1 Introduction and Roadmap

The following sections describe the contents and organization of this guide—Programming WebLogic Security:

Document Scope

This document explains how to use the WebLogic Server security programming features.

See Related Information for a description of other WebLogic Server security documentation.

Audience for This Guide

This document is intended for the following audiences:

  • Application Developers

    Java programmers who focus on developing client applications, adding security to Web applications and Enterprise JavaBeans (EJBs). They work with other engineering, Quality Assurance (QA), and database teams to implement security features. Application developers have in-depth/working knowledge of Java (including Java Platform, Enterprise Edition (Java EE) Version 5 components such as servlets/JSPs and JSEE) and Java security.

    Application developers use the WebLogic security and Java 2 security application programming interfaces (APIs) to secure their applications. Therefore, this document provides instructions for using those APIs for securing Web applications, Java applications, and Enterprise JavaBeans (EJBs).

  • Security Developers

    Developers who focus on defining the system architecture and infrastructure for security products that integrate into WebLogic Server and on developing custom security providers for use with WebLogic Server. They work with application architects to ensure that the security architecture is implemented according to design and that no security holes are introduced. They also work with WebLogic Server administrators to ensure that security is properly configured. Security developers have a solid understanding of security concepts, including authentication, authorization, auditing (AAA), in-depth knowledge of Java (including Java Management eXtensions (JMX), and working knowledge of WebLogic Server and security provider functionality.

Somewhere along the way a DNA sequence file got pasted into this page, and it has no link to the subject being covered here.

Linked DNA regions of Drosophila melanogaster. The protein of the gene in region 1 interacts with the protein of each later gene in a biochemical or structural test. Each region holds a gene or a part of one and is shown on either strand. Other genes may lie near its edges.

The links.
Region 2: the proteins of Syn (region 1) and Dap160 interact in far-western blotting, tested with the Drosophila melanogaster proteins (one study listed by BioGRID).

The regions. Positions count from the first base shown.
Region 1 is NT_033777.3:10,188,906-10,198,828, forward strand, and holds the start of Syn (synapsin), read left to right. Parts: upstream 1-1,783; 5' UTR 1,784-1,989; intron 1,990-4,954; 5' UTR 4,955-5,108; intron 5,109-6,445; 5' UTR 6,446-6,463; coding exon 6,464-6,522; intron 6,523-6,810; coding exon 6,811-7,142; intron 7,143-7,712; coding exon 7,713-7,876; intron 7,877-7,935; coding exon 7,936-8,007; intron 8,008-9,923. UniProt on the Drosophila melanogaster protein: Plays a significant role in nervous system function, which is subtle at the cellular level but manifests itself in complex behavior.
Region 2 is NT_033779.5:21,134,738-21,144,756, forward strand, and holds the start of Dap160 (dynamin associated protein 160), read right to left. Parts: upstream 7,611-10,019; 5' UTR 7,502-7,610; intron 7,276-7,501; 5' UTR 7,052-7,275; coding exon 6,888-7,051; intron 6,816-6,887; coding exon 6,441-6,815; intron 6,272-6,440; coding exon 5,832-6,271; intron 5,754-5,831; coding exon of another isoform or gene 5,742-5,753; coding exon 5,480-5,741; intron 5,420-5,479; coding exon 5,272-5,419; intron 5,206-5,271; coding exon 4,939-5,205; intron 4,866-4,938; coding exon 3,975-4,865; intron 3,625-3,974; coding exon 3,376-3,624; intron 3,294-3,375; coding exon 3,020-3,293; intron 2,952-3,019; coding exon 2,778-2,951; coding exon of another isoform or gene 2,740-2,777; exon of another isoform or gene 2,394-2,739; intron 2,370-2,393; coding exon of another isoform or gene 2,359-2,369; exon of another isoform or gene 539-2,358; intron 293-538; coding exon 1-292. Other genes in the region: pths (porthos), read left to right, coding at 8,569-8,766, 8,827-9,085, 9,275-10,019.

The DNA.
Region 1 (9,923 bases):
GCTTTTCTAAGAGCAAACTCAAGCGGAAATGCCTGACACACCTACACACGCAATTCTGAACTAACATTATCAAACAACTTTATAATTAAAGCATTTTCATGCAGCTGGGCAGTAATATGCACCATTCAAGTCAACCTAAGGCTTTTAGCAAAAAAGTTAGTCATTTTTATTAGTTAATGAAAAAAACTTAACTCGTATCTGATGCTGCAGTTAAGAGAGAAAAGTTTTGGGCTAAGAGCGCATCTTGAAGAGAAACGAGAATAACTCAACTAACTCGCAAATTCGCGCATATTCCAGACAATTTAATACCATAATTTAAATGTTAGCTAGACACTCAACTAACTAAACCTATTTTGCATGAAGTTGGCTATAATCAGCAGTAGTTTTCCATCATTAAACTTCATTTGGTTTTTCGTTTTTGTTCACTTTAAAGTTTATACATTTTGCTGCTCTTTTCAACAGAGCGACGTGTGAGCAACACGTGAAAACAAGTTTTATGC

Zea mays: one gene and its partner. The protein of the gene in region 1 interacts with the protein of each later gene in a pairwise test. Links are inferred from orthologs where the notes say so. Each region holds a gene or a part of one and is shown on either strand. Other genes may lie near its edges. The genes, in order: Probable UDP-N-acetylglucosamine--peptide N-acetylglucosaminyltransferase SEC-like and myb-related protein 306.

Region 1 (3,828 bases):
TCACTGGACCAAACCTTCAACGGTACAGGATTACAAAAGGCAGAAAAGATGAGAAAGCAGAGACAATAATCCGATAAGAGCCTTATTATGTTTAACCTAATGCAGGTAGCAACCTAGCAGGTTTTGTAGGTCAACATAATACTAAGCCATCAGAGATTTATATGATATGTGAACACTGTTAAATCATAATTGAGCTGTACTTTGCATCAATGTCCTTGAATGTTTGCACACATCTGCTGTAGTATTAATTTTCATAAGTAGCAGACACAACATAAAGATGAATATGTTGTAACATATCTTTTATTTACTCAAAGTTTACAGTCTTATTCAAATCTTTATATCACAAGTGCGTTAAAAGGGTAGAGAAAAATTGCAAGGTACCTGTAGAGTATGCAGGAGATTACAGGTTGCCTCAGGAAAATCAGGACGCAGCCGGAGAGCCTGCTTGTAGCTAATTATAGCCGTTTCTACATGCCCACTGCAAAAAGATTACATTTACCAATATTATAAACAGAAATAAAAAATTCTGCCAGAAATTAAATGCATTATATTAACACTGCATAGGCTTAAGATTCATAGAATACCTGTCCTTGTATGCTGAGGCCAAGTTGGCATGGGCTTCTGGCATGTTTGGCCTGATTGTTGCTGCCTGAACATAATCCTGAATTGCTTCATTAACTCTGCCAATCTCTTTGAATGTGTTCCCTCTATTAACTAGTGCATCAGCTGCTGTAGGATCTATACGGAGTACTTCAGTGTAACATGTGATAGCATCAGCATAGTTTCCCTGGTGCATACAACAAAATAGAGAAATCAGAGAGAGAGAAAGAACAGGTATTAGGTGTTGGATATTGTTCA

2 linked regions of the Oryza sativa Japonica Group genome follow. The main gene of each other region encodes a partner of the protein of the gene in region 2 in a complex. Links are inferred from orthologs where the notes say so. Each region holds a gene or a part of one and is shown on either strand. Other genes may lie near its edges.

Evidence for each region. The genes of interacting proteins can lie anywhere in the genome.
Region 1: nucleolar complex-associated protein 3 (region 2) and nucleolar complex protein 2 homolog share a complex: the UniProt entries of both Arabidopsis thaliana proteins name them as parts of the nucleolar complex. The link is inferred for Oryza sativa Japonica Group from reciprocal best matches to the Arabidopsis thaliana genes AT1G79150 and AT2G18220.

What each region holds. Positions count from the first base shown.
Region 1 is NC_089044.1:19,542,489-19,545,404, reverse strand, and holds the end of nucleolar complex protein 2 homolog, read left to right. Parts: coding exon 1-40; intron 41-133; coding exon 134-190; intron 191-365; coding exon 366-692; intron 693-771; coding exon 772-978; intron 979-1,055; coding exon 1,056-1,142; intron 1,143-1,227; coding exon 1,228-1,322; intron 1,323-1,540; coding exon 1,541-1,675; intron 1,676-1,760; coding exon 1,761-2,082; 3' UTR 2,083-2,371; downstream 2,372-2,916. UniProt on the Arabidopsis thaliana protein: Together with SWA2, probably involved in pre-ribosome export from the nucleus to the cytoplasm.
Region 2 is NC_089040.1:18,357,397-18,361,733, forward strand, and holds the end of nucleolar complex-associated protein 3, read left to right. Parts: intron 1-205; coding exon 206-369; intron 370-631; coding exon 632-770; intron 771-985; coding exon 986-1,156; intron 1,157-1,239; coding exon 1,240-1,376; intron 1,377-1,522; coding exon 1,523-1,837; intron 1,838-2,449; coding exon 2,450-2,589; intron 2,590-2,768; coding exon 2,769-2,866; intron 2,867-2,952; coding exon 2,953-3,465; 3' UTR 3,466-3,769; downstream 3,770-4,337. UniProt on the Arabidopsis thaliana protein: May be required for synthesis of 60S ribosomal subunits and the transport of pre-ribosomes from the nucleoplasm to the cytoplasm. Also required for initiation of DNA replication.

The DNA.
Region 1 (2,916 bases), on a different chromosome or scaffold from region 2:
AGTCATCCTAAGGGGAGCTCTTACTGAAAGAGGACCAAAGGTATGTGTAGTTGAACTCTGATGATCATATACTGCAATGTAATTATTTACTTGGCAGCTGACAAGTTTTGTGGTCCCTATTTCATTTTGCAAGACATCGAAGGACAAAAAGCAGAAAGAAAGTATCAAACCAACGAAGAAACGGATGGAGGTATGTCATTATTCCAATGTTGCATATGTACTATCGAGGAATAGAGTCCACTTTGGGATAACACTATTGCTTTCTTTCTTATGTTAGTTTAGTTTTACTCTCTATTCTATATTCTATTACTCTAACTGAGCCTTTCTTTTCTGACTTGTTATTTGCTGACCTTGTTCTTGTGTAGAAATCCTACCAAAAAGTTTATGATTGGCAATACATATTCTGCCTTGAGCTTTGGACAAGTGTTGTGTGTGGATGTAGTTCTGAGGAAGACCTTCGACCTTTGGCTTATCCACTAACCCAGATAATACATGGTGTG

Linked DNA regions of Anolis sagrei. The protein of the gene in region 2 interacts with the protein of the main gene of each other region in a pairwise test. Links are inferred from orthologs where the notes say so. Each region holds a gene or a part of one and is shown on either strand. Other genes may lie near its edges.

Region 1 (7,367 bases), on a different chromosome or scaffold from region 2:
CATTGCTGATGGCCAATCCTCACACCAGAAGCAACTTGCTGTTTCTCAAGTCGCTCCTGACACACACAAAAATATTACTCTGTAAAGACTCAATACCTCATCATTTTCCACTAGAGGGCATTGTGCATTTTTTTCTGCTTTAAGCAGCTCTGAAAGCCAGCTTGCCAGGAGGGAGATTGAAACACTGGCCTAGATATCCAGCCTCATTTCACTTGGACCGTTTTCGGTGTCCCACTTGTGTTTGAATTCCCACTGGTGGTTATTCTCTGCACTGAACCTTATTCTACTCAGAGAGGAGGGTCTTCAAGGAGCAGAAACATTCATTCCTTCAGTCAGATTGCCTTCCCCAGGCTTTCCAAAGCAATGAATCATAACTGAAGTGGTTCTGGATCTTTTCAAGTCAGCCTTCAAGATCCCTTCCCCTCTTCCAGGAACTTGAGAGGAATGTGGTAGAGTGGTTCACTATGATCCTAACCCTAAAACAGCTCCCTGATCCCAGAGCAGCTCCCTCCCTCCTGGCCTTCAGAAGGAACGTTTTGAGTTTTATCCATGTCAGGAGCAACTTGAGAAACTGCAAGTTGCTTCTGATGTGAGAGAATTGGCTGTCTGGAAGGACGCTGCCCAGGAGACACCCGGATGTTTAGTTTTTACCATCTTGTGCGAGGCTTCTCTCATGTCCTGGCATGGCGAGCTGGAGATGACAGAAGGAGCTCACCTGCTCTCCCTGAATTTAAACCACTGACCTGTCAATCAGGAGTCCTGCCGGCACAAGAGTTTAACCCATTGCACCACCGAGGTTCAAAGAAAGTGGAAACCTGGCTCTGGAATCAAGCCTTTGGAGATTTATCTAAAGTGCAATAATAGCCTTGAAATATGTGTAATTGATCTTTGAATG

Security developers use the Security Service Provider Interfaces (SSPIs) to develop custom security providers for use with WebLogic Server. This document does not address this task; for information on how to use the SSPIs to develop custom security providers, see Oracle Fusion Middleware Developing Security Providers for Oracle WebLogic Server

  • Server Administrators

    Administrators who work closely with application architects to design a security scheme for the server and the applications running on the server, to identify potential security risks, and to propose configurations that prevent security problems. Related responsibilities may include maintaining critical production systems, configuring and managing security realms, implementing authentication and authorization schemes for server and application resources, upgrading security features, and maintaining security provider databases. WebLogic Server administrators have in-depth knowledge of the Java security architecture, including Web application and EJB security, Public Key security, and SSL.

  • Application Administrators